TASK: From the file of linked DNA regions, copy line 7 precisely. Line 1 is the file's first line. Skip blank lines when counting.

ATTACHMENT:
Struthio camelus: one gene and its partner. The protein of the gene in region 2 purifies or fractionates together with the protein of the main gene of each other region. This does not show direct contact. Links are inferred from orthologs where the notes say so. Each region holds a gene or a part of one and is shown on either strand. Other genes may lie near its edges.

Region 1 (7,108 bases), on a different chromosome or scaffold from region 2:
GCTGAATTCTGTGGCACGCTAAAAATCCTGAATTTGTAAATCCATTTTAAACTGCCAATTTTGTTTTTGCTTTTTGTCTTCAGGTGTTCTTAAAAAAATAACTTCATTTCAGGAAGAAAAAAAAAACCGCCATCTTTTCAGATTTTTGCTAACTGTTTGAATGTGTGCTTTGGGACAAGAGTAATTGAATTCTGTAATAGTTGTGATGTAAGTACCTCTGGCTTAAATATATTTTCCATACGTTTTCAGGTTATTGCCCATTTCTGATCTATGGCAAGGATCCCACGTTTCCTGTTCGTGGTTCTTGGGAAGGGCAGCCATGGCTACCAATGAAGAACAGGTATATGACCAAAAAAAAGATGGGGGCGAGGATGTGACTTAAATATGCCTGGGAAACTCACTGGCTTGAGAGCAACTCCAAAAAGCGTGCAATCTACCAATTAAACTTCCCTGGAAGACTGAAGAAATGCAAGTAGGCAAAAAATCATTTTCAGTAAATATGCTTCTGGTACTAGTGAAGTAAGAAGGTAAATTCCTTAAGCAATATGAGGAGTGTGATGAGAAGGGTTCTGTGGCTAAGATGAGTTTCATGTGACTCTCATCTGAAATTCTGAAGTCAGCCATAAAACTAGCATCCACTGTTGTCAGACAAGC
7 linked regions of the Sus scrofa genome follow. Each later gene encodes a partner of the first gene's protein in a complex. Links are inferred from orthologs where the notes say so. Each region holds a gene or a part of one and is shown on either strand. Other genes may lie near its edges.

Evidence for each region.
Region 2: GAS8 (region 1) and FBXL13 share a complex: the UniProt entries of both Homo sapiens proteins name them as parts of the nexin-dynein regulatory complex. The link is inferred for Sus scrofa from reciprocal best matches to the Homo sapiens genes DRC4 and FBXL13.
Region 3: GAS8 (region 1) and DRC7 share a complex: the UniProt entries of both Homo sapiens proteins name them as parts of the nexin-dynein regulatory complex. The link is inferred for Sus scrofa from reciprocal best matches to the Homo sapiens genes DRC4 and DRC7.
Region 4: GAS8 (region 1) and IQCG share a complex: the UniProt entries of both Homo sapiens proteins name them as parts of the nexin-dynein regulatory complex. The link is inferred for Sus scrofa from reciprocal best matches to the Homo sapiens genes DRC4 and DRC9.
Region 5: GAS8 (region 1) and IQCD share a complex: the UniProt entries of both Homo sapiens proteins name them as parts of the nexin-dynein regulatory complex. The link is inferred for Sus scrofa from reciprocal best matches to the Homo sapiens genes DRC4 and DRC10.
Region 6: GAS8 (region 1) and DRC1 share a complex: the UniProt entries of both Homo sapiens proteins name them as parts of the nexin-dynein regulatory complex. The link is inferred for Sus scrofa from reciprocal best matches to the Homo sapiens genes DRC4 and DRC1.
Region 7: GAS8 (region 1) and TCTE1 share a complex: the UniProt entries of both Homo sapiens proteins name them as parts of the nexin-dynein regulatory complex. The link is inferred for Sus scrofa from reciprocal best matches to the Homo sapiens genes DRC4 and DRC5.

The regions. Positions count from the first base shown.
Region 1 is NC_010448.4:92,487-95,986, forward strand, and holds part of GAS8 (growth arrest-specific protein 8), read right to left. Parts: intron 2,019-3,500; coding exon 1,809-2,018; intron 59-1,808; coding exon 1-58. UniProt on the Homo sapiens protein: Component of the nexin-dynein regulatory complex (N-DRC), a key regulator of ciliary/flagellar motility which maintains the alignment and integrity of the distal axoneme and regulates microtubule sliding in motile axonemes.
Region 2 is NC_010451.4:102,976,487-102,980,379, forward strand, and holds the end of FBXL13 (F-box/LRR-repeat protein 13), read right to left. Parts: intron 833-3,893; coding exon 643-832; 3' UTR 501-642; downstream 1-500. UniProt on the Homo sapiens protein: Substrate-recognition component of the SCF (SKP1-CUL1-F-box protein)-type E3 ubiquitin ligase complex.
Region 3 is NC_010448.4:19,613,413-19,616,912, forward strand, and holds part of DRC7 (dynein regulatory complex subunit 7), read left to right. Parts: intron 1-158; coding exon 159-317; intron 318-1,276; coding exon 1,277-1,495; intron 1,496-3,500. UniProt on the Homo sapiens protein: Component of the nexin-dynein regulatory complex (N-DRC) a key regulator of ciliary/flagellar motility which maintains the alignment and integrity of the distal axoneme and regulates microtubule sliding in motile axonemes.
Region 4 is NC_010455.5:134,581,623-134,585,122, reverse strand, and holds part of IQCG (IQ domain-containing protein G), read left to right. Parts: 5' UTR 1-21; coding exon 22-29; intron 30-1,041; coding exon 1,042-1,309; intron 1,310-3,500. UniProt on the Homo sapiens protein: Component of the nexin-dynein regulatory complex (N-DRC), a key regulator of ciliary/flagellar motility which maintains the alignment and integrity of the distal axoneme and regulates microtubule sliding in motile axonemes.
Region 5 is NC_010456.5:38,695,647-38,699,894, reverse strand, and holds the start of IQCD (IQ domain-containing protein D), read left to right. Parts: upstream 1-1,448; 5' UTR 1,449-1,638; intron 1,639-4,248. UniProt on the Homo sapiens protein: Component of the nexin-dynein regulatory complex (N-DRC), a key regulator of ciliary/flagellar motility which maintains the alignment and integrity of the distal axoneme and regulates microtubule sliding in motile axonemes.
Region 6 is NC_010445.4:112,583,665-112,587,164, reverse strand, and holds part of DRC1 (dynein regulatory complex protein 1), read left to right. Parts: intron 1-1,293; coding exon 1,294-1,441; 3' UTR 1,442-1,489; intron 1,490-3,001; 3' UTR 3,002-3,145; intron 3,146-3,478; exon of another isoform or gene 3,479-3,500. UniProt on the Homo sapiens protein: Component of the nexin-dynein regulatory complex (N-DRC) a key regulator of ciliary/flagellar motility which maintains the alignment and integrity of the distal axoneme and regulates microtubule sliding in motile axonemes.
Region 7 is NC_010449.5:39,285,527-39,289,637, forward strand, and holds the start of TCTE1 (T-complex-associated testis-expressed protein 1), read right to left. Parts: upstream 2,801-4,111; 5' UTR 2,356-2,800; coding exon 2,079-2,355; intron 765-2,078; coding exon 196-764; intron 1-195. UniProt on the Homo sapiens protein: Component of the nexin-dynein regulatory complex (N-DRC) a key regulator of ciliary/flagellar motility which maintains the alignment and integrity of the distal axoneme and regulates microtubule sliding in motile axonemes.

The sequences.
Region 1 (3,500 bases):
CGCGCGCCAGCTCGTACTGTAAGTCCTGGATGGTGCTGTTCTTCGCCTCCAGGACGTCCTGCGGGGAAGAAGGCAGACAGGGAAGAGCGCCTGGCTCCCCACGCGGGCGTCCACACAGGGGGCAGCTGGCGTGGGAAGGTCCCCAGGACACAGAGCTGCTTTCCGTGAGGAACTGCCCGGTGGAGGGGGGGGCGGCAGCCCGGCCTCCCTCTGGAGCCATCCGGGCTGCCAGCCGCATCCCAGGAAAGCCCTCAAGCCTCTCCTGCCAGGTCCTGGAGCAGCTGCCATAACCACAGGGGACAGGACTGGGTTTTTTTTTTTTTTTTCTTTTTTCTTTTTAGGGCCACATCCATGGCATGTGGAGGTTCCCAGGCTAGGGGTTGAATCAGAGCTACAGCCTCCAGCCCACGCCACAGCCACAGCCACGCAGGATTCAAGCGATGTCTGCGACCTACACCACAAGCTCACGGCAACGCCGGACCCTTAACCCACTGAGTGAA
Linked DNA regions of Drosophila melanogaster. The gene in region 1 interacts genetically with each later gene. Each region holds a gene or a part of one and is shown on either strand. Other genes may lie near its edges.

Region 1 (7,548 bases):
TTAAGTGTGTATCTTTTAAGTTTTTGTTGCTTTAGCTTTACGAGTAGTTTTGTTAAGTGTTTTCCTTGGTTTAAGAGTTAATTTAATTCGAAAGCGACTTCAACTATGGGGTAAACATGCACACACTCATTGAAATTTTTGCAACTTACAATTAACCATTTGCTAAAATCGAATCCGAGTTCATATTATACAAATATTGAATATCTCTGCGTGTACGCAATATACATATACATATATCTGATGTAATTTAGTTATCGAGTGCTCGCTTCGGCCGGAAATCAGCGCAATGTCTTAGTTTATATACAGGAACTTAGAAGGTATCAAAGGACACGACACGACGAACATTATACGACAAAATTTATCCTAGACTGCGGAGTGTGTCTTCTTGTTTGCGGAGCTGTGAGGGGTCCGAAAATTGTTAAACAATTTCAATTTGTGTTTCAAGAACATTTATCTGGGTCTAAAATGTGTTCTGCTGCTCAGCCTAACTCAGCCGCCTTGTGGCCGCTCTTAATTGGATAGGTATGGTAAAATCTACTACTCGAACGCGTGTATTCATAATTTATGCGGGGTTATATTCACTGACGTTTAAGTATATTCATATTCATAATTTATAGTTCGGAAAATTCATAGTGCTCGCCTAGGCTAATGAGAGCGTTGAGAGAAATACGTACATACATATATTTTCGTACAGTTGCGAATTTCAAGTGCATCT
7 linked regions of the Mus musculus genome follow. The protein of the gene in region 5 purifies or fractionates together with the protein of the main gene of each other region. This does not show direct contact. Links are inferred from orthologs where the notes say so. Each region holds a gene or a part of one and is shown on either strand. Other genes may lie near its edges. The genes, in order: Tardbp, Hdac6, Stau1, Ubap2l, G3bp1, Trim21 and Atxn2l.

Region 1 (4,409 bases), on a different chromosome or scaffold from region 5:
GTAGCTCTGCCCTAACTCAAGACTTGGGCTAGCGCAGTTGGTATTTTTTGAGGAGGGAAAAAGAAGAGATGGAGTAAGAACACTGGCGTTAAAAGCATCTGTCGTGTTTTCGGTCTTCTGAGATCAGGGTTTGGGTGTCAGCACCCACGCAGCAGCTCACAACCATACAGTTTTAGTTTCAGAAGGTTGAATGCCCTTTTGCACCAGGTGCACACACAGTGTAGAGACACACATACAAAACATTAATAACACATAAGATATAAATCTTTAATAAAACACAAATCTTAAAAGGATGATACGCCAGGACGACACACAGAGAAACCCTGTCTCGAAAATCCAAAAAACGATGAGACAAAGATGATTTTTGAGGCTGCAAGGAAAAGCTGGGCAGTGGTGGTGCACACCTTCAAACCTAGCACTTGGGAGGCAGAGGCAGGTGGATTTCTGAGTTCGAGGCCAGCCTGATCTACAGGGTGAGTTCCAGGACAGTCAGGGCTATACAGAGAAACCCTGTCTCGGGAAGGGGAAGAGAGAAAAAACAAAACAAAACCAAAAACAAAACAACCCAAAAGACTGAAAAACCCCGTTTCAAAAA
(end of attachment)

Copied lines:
Region 3: GAS8 (region 1) and DRC7 share a complex: the UniProt entries of both Homo sapiens proteins name them as parts of the nexin-dynein regulatory complex. The link is inferred for Sus scrofa from reciprocal best matches to the Homo sapiens genes DRC4 and DRC7.